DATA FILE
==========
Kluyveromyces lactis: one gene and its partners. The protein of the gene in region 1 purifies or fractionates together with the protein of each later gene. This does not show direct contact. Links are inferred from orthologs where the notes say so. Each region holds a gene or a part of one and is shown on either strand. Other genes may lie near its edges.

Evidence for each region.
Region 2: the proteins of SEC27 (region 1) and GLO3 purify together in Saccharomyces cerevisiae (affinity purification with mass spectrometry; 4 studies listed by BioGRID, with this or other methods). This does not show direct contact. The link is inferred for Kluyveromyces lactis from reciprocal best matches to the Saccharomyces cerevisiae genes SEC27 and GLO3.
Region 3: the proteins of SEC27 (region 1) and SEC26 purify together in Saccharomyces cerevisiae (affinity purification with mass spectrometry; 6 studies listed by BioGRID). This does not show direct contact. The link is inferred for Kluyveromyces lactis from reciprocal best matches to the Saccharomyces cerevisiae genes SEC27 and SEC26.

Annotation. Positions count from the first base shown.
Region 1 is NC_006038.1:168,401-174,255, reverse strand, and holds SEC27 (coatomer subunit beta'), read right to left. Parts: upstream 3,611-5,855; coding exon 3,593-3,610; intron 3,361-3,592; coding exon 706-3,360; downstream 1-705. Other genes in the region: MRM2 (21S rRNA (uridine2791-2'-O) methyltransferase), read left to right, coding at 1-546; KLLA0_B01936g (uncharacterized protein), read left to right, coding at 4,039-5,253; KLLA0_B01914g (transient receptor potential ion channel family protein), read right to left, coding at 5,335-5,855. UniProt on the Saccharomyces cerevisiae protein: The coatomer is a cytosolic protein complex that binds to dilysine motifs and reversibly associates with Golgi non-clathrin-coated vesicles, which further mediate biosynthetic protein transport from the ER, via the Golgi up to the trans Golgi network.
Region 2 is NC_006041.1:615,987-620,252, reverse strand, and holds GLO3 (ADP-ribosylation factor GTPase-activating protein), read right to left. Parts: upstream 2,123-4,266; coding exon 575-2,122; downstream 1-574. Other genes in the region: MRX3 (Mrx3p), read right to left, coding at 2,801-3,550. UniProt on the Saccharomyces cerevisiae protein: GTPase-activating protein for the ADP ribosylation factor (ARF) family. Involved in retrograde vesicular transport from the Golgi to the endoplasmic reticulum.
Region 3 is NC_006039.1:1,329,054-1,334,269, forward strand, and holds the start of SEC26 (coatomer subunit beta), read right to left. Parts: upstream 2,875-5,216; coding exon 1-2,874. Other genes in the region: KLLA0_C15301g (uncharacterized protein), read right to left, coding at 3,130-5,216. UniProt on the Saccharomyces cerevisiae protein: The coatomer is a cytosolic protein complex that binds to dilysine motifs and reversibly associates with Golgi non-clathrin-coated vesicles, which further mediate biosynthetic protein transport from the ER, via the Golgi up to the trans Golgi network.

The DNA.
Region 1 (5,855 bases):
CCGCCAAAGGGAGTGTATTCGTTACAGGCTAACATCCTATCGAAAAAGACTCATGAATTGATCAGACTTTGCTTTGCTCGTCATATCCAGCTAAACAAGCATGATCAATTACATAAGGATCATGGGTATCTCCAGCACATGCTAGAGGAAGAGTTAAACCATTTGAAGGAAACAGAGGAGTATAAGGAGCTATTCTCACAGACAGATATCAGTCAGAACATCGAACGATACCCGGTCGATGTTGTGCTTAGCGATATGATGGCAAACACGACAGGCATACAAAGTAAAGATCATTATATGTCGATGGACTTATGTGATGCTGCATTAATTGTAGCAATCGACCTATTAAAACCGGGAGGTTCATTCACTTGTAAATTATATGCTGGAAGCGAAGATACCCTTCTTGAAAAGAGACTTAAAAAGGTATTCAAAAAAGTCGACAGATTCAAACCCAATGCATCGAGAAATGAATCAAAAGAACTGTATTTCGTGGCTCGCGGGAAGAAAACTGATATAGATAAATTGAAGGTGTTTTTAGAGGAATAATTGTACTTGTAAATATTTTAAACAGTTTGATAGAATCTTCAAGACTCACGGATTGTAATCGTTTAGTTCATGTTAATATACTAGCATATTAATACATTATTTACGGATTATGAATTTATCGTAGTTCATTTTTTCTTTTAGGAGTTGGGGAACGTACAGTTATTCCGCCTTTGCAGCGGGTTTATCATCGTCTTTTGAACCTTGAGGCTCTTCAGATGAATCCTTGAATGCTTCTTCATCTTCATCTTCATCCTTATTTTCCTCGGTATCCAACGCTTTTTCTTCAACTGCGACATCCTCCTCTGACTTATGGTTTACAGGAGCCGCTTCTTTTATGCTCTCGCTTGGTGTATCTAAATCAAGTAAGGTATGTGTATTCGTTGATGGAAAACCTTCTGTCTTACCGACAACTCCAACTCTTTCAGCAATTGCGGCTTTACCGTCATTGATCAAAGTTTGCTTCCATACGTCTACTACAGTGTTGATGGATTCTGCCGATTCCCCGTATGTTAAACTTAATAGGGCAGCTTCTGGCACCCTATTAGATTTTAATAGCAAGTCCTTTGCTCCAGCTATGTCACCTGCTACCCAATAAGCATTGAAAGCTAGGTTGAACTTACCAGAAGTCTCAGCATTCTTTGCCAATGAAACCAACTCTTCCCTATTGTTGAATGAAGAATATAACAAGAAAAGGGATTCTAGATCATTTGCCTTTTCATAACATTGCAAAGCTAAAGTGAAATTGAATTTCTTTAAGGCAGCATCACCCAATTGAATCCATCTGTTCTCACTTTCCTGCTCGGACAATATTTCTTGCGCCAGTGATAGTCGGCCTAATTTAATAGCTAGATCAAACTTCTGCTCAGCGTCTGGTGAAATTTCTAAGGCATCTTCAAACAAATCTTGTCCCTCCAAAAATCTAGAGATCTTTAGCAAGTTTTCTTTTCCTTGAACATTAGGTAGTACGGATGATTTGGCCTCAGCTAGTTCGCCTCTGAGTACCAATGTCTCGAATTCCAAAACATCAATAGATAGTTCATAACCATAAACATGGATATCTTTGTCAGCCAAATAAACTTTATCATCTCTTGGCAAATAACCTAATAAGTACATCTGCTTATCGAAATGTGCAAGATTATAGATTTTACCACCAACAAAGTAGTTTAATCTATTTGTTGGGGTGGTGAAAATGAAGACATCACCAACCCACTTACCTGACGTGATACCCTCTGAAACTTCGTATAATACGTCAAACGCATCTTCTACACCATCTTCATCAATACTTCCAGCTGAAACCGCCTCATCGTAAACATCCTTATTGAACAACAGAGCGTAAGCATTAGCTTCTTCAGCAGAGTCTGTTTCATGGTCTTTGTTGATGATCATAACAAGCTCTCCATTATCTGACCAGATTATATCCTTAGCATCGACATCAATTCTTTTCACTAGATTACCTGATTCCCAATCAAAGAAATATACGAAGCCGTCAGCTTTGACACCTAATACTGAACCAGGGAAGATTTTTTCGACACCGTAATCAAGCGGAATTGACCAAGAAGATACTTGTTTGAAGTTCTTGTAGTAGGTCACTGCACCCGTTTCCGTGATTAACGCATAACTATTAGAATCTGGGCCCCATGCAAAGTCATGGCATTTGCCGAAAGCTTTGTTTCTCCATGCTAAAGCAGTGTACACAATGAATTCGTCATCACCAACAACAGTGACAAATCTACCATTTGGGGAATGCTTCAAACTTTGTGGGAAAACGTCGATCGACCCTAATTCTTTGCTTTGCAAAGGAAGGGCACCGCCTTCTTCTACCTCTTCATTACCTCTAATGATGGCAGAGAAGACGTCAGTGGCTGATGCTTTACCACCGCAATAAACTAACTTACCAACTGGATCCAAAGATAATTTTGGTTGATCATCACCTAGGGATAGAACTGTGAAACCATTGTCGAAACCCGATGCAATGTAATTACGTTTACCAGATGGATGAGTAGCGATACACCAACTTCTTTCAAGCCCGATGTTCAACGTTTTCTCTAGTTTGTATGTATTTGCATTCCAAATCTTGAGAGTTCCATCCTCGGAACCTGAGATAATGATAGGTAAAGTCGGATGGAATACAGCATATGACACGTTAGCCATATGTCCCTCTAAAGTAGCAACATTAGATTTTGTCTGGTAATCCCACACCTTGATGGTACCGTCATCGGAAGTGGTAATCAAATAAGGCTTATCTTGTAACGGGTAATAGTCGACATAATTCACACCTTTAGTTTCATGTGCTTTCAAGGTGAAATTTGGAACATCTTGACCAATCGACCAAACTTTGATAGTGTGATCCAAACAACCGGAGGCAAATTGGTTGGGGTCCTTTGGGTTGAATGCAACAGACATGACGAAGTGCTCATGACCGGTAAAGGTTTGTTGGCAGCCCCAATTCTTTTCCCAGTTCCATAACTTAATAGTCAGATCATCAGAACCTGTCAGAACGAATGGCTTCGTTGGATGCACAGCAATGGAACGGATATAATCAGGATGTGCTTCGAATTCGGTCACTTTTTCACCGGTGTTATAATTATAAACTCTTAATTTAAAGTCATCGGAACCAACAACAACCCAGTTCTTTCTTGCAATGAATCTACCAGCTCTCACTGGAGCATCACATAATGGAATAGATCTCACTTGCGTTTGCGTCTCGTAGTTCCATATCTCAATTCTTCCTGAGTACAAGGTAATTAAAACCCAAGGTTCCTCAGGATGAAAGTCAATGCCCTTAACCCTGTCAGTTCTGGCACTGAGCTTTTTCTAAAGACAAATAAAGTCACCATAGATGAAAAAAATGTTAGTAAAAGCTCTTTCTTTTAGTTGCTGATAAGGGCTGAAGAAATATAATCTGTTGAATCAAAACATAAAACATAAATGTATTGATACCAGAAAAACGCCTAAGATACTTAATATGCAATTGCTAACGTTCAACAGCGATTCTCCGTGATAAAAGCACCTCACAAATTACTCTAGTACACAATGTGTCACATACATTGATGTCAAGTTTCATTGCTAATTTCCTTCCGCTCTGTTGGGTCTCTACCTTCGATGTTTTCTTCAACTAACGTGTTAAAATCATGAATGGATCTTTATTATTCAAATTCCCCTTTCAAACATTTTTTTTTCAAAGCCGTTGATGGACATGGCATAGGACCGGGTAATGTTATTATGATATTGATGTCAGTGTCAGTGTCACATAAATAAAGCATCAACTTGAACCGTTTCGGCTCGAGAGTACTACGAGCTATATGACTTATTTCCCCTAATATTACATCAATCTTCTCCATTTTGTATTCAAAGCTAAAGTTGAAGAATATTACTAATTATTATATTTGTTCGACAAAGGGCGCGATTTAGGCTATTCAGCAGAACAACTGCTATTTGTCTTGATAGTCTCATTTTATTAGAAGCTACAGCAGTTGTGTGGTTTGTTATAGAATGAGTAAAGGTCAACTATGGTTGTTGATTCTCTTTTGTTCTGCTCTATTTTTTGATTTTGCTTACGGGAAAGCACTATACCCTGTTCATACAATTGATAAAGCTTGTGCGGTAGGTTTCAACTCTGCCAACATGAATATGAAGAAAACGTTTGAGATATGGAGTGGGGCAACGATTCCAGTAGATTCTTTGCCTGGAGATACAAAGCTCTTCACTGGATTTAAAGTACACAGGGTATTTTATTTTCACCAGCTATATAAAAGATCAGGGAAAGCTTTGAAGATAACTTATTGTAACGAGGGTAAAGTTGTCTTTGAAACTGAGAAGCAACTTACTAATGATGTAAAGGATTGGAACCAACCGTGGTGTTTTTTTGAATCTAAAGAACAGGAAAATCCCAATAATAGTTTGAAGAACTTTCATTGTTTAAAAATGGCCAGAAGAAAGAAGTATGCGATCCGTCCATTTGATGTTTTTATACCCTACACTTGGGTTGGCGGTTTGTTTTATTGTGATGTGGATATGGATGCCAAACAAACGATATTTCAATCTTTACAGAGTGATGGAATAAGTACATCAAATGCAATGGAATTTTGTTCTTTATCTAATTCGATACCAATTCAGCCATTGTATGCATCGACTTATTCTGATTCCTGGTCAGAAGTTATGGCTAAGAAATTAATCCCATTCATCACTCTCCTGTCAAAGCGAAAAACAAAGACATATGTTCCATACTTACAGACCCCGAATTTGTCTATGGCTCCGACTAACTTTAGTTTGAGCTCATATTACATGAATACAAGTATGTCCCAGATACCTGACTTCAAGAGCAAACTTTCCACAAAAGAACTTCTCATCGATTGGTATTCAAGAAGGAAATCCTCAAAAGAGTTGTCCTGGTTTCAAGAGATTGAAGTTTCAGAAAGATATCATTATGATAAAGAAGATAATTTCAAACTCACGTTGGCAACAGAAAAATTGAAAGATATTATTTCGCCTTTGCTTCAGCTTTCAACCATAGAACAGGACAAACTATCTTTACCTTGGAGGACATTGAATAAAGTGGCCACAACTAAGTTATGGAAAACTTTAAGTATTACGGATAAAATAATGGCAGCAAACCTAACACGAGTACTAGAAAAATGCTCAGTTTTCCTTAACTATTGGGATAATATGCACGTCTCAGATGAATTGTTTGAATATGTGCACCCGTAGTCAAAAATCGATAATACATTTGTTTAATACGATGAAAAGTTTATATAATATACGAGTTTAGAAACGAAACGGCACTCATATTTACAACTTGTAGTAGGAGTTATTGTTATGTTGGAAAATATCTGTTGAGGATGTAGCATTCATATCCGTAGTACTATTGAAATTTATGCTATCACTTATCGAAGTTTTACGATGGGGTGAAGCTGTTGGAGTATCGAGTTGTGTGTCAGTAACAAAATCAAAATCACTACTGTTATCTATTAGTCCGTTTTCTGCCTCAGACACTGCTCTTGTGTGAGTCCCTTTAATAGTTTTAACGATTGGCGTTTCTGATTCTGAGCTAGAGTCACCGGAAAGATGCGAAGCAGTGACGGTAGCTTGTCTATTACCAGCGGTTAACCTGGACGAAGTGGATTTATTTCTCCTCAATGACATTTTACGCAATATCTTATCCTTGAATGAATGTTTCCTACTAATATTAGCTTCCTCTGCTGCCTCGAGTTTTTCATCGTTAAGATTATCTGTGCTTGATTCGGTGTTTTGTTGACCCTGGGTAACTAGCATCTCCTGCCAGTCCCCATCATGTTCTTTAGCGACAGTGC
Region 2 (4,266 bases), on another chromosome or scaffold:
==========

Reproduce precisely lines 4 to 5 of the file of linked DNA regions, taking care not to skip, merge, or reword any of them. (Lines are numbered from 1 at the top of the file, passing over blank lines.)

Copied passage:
Region 3: the proteins of SEC27 (region 1) and SEC26 purify together in Saccharomyces cerevisiae (affinity purification with mass spectrometry; 6 studies listed by BioGRID). This does not show direct contact. The link is inferred for Kluyveromyces lactis from reciprocal best matches to the Saccharomyces cerevisiae genes SEC27 and SEC26.

Annotation. Positions count from the first base shown.